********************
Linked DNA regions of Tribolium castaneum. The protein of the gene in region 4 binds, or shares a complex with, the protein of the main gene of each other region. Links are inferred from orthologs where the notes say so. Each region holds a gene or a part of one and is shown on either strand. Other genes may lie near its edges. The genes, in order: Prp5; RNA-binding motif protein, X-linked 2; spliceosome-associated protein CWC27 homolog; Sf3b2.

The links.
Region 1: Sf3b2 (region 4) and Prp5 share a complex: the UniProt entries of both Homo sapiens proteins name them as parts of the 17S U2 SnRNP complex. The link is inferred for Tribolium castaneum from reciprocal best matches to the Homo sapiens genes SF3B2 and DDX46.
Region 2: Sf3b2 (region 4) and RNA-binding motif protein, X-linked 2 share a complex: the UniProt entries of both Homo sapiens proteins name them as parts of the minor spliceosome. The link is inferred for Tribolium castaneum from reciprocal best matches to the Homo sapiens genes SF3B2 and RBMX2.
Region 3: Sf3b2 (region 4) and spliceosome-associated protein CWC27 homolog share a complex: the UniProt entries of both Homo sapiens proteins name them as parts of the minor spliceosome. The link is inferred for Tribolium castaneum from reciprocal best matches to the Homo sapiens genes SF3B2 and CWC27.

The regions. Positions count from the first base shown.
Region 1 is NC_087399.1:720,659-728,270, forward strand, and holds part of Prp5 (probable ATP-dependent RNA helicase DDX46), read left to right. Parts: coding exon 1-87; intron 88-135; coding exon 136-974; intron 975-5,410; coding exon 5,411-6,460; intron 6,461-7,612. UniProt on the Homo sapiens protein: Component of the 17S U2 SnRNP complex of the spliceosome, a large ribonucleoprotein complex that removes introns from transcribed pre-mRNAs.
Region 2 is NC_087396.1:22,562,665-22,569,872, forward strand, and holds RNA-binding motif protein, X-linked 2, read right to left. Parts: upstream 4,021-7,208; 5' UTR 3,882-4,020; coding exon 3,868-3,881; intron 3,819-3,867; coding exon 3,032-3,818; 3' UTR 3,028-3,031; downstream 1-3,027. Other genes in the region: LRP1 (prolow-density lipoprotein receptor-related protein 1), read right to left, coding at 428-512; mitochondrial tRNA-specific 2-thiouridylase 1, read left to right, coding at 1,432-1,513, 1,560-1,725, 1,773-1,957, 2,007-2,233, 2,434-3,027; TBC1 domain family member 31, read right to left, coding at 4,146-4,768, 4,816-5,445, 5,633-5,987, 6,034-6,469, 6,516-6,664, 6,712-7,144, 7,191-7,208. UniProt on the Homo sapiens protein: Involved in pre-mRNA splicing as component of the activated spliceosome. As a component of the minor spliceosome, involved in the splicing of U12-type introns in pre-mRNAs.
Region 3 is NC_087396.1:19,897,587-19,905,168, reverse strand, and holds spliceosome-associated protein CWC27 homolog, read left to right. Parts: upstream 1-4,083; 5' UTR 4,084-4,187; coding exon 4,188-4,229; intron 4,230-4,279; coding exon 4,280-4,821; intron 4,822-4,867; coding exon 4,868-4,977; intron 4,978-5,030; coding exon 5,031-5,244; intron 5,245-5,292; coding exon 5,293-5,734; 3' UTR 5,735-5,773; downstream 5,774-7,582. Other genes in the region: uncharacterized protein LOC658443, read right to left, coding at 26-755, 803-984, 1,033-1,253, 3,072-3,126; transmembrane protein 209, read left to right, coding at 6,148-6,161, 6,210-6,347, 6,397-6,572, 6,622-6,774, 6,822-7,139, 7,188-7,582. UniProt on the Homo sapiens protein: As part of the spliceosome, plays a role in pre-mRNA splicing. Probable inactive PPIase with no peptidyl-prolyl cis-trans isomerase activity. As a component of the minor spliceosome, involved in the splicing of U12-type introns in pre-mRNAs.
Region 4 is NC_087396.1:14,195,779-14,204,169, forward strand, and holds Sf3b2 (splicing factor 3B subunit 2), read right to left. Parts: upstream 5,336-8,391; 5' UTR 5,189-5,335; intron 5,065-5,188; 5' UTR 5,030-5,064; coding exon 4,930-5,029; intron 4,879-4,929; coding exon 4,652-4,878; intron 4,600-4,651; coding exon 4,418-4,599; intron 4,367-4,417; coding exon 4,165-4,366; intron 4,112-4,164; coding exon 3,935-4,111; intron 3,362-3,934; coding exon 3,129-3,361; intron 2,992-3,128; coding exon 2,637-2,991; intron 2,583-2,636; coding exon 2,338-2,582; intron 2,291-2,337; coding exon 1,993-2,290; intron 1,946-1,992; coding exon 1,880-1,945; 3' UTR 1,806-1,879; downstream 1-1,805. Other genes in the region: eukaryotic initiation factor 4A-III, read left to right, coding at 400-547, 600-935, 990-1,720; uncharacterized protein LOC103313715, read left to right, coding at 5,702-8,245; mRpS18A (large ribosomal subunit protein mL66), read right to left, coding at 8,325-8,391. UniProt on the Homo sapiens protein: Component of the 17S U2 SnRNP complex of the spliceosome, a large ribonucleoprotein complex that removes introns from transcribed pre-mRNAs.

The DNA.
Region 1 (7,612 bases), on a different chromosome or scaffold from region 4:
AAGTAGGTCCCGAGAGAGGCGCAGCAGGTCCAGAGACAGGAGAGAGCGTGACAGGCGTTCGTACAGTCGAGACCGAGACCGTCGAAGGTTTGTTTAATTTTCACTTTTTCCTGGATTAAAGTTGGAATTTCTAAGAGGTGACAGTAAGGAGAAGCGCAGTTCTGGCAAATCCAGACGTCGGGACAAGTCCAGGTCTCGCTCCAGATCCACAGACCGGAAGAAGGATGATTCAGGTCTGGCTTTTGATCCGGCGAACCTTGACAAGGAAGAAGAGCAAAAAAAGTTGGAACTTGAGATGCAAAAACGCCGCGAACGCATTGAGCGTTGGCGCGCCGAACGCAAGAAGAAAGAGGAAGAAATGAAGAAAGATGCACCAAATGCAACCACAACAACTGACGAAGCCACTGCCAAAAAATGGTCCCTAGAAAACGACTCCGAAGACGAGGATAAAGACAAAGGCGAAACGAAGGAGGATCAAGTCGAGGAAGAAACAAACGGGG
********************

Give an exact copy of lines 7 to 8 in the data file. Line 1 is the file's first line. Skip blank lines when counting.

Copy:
Region 1 is NC_087399.1:720,659-728,270, forward strand, and holds part of Prp5 (probable ATP-dependent RNA helicase DDX46), read left to right. Parts: coding exon 1-87; intron 88-135; coding exon 136-974; intron 975-5,410; coding exon 5,411-6,460; intron 6,461-7,612. UniProt on the Homo sapiens protein: Component of the 17S U2 SnRNP complex of the spliceosome, a large ribonucleoprotein complex that removes introns from transcribed pre-mRNAs.
Region 2 is NC_087396.1:22,562,665-22,569,872, forward strand, and holds RNA-binding motif protein, X-linked 2, read right to left. Parts: upstream 4,021-7,208; 5' UTR 3,882-4,020; coding exon 3,868-3,881; intron 3,819-3,867; coding exon 3,032-3,818; 3' UTR 3,028-3,031; downstream 1-3,027. Other genes in the region: LRP1 (prolow-density lipoprotein receptor-related protein 1), read right to left, coding at 428-512; mitochondrial tRNA-specific 2-thiouridylase 1, read left to right, coding at 1,432-1,513, 1,560-1,725, 1,773-1,957, 2,007-2,233, 2,434-3,027; TBC1 domain family member 31, read right to left, coding at 4,146-4,768, 4,816-5,445, 5,633-5,987, 6,034-6,469, 6,516-6,664, 6,712-7,144, 7,191-7,208. UniProt on the Homo sapiens protein: Involved in pre-mRNA splicing as component of the activated spliceosome. As a component of the minor spliceosome, involved in the splicing of U12-type introns in pre-mRNAs.